Debating Taiwan

With the collapse of the American-backed government in Afghanistan, questions are understandably being raised in other parts of the world about the wisdom of relying on the United States military. Taiwan is an obvious point of comparison: if China were to attempt to incorporate the island by force, would American support be as useless as it ultimately proved to be in Kabul?

The analogy is less than compelling. Taiwan’s government is not a creature of the US; it is well established in control of its own territory, with an impeccable democratic mandate. But it’s no doubt true that its plans for its own defence depend on the idea that in a worst-case scenario, American help in some form would ultimately be forthcoming.

If Taiwan’s generals and politicians – and for that matter its ordinary citizens – were to be convinced that such help would never arrive, it’s possible that it would shift their attitude towards the possibility of reunification with the mainland. It could also lead to a military buildup in Taiwan, including potentially the development of its own nuclear deterrent.

It’s therefore opportune to consider the debate on just what the Chinese government’s likely intentions are in the matter. There’s a very interesting discussion this month in Foreign Affairs, in which a range of experts respond to Oriana Skylar Mastro’s argument from the previous issue that a Chinese invasion is a serious risk, together with Mastro’s reply.

It’s well worth a read. My view is that Mastro’s critics have the better of the argument, and that while a Chinese invasion is not something that can ever be completely ruled out, the odds against it – in the absence of some new and quite unexpected provocation from the Taiwanese side – are very high.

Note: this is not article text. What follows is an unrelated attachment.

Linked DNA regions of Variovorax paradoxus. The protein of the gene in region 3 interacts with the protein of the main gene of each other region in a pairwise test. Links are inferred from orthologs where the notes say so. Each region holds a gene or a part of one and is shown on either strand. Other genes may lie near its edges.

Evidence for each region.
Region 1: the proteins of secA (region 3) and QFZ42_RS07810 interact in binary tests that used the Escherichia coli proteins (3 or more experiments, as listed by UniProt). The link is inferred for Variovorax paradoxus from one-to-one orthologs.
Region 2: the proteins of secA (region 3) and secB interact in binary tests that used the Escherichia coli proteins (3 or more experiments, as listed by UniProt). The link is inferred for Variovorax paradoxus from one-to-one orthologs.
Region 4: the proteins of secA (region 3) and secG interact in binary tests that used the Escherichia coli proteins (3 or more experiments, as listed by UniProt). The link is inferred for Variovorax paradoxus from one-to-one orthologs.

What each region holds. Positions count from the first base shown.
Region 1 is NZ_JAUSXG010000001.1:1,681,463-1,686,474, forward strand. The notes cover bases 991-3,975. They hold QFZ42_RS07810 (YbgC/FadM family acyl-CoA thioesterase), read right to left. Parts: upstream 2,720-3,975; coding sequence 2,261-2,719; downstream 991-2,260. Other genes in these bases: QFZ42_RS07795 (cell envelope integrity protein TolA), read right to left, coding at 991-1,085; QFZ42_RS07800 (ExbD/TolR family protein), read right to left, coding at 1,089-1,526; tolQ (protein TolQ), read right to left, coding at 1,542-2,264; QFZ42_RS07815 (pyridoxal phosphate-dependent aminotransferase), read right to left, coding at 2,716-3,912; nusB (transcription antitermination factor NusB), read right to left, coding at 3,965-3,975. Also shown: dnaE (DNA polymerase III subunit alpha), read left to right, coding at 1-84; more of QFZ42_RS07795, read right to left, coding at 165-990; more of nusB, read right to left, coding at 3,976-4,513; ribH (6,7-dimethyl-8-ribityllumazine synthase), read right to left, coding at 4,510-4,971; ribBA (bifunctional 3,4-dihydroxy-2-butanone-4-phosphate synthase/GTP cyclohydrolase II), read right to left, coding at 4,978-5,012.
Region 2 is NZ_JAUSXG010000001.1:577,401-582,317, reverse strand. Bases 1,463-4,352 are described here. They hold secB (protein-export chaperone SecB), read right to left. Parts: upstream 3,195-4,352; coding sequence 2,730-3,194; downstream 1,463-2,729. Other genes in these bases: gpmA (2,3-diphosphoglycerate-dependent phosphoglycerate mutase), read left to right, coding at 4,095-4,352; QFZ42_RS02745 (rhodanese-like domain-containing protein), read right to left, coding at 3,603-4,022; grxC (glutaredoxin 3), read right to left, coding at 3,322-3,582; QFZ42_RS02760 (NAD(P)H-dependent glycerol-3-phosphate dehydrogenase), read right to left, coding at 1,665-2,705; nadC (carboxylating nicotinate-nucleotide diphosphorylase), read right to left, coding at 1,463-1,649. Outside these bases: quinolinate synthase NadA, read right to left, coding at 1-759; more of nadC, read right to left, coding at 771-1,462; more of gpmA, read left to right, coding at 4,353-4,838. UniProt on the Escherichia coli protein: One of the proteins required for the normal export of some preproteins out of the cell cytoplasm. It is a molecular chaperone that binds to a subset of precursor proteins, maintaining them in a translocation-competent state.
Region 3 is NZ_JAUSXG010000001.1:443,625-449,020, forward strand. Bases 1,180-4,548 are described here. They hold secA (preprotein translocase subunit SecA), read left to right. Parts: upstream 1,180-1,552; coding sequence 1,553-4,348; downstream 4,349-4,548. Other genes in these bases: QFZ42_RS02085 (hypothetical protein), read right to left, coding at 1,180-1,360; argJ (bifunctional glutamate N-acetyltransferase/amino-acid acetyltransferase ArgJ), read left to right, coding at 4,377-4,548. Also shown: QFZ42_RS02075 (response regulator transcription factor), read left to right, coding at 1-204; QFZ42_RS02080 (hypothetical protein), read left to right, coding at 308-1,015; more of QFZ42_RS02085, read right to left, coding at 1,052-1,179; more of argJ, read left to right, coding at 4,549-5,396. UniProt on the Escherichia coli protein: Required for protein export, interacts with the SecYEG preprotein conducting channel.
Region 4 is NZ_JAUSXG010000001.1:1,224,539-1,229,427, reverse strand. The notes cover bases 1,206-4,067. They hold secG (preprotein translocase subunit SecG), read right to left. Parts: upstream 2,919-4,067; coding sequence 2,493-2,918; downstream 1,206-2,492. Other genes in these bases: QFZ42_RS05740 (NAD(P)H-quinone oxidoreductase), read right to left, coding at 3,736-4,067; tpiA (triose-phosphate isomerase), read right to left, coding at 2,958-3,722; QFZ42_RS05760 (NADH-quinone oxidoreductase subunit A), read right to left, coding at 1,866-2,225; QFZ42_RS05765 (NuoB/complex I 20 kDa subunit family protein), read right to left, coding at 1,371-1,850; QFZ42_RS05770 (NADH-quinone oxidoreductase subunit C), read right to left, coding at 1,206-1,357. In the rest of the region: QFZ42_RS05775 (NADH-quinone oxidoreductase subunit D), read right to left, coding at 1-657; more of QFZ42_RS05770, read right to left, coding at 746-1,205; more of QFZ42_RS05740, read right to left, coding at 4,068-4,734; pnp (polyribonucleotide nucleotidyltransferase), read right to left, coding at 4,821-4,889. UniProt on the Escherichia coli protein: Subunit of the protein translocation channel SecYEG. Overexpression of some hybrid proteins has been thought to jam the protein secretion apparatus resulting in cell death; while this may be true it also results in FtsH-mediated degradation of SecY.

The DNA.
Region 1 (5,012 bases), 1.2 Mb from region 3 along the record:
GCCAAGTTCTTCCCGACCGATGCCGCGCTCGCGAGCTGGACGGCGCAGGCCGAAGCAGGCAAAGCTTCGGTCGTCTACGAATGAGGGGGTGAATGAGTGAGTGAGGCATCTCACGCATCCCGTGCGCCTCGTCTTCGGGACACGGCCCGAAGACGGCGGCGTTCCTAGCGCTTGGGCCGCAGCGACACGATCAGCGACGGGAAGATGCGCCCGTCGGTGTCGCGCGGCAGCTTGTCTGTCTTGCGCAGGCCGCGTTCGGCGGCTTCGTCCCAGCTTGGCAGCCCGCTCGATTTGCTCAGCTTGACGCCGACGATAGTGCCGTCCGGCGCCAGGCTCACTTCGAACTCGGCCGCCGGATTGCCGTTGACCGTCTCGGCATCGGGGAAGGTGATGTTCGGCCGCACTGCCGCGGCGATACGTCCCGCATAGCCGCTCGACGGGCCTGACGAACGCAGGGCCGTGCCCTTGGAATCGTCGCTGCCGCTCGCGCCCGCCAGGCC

As Bonny Lin and David Sacks put it:

Beijing still sees an invasion of Taiwan as a last resort, one that would be incredibly difficult, risky, and costly for the People’s Liberation Army … It is true that China possesses a more advanced military than it did five or ten years ago, but China also intentionally exaggerates its capabilities and confidence as part of its campaign of psychological warfare against Taiwan and the United States. Analysts should not accept at face value China’s claim that it could easily win a fight against Taiwan.

Note, however, that the relationship between one’s perception of the Chinese threat and the consequences for American (and Taiwanese) policy is far from straightforward. Mastro is arguing for a firmer American posture to deter Beijing, but some of her critics suggest that exaggerating the threat may end up encouraging the supporters of appeasement. In Kharis Templeman’s words,

[Mastro’s] assumption that Beijing will spare no expense and bear any burden to conquer Taiwan is shared both by those who call for urgently strengthening U.S. military capabilities in the western Pacific and by those who would abandon Taiwan to avoid war.

No-one having seen the last year’s events in Hong Kong will trust to Beijing’s benevolence. But its policy towards Taiwan has been driven by a cold calculation of self-interest, and there is no evidence to suggest that that has changed. Xi Jinping is a ruthless and unprincipled ruler, but he is no fool; he has little to gain from recklessness towards Taiwan and a great deal to lose.

And even if that assessment is wrong, the policy implications are much the same either way. Avoid unnecessary provocation, press for peaceful engagement where possible, but also do whatever is necessary (including a degree of “strategic ambiguity”) to maximise the force of the deterrent. While Afghanistan has certainly not helped the prestige of the US government and military, it has not really changed the fundamentals of the situation in East Asia.


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